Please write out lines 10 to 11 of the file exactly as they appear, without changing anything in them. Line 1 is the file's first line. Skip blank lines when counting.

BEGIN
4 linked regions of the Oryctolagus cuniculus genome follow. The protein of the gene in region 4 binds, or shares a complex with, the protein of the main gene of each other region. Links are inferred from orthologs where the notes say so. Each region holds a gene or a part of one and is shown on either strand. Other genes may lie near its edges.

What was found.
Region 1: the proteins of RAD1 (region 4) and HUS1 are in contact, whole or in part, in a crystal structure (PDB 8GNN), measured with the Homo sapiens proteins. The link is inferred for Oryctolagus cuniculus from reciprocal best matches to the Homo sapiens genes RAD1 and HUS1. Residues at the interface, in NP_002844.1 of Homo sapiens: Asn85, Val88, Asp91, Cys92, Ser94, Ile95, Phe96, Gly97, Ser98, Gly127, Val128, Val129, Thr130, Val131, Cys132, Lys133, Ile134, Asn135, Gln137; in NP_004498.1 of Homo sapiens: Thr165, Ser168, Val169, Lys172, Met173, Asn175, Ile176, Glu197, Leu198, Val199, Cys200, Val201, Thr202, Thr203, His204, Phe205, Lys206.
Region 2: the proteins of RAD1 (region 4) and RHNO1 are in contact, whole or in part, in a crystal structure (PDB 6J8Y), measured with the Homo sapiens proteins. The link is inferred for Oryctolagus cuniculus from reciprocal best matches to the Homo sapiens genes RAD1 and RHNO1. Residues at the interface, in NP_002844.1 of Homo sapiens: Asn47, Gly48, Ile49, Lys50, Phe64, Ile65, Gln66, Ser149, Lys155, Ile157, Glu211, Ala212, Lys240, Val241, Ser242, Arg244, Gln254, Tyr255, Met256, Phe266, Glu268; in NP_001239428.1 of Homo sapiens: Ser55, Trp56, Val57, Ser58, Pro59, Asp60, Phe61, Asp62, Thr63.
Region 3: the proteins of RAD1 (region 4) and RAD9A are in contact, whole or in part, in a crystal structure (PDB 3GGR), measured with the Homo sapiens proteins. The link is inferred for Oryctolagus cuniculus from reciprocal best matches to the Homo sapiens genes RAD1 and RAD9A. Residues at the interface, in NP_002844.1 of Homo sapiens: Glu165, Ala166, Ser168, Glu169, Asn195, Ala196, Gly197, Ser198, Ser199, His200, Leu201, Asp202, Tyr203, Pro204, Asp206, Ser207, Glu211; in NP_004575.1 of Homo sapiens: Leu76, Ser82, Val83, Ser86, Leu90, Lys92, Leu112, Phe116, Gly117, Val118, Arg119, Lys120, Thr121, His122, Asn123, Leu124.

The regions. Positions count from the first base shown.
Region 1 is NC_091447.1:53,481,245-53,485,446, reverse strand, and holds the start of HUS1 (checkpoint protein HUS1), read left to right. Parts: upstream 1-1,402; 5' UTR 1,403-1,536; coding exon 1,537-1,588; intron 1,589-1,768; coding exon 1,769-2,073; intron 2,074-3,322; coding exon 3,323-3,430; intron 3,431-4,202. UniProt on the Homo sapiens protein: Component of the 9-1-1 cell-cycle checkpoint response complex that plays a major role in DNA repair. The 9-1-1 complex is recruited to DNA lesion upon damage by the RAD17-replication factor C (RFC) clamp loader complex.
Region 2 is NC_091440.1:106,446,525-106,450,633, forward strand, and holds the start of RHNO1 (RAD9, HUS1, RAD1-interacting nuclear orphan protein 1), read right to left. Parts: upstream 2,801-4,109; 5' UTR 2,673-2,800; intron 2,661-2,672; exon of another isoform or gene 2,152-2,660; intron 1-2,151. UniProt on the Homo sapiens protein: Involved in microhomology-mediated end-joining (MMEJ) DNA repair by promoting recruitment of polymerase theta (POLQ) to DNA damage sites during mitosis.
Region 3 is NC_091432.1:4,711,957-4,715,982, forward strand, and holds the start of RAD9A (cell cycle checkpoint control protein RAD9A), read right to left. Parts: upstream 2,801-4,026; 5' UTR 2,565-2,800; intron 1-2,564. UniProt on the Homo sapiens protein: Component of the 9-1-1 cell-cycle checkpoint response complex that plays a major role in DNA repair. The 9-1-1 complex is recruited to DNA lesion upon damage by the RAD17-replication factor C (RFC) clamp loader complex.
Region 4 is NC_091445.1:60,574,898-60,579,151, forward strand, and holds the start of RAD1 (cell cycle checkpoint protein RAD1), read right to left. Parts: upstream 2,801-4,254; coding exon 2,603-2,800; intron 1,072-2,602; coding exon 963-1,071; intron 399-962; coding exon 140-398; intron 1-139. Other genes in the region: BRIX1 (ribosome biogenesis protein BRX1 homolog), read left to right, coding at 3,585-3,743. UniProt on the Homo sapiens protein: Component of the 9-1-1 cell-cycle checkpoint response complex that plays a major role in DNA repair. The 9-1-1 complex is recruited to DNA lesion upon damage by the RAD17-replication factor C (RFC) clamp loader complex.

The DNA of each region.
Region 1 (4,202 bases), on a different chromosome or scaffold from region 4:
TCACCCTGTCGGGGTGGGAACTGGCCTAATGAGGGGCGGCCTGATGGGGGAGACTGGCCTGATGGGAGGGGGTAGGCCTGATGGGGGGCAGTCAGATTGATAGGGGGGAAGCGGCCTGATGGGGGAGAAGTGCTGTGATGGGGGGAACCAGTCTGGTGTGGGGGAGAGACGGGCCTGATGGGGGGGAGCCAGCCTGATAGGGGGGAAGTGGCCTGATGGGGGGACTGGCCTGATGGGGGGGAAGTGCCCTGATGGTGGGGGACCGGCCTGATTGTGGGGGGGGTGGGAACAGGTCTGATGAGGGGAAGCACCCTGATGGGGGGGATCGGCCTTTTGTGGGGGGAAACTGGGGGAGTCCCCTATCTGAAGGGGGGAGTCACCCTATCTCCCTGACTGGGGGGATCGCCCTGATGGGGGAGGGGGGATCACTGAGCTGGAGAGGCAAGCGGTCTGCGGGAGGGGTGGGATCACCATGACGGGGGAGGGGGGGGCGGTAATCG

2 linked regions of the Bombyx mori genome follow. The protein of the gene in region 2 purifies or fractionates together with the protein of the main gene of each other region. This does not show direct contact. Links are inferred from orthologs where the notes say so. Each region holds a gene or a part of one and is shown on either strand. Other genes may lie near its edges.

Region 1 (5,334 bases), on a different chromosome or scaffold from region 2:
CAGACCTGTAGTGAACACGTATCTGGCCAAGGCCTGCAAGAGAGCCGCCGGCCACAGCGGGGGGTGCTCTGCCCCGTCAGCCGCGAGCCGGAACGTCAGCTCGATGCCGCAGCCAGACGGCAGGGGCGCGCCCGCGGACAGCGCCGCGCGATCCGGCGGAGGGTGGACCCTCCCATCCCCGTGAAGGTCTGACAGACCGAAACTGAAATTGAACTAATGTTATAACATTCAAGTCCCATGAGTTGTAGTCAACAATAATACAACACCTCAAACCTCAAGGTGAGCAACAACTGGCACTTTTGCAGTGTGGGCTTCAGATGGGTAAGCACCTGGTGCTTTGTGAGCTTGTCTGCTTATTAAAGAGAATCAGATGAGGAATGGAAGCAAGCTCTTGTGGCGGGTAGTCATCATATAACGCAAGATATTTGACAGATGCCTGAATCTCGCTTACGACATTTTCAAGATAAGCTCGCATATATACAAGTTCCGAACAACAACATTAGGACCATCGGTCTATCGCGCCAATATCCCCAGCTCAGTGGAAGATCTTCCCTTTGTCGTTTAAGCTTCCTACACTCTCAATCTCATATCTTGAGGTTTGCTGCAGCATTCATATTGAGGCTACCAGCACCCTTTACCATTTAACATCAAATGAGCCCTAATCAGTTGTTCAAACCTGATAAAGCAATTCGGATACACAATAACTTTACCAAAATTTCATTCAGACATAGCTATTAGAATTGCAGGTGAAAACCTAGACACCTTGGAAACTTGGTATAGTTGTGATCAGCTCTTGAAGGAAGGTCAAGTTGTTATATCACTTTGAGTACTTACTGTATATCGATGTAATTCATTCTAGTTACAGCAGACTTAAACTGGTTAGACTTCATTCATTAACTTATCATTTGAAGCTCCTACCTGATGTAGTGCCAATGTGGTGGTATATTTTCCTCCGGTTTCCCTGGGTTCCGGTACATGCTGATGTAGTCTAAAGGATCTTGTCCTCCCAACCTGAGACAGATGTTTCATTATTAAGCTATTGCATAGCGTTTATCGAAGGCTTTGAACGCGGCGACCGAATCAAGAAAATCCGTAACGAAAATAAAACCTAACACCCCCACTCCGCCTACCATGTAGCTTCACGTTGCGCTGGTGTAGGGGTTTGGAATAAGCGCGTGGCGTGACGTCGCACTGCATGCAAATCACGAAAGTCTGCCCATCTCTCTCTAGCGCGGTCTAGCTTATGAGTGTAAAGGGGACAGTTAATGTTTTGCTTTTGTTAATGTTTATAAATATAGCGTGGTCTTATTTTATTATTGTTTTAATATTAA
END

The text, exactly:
Region 4 is NC_091445.1:60,574,898-60,579,151, forward strand, and holds the start of RAD1 (cell cycle checkpoint protein RAD1), read right to left. Parts: upstream 2,801-4,254; coding exon 2,603-2,800; intron 1,072-2,602; coding exon 963-1,071; intron 399-962; coding exon 140-398; intron 1-139. Other genes in the region: BRIX1 (ribosome biogenesis protein BRX1 homolog), read left to right, coding at 3,585-3,743. UniProt on the Homo sapiens protein: Component of the 9-1-1 cell-cycle checkpoint response complex that plays a major role in DNA repair. The 9-1-1 complex is recruited to DNA lesion upon damage by the RAD17-replication factor C (RFC) clamp loader complex.

The DNA of each region.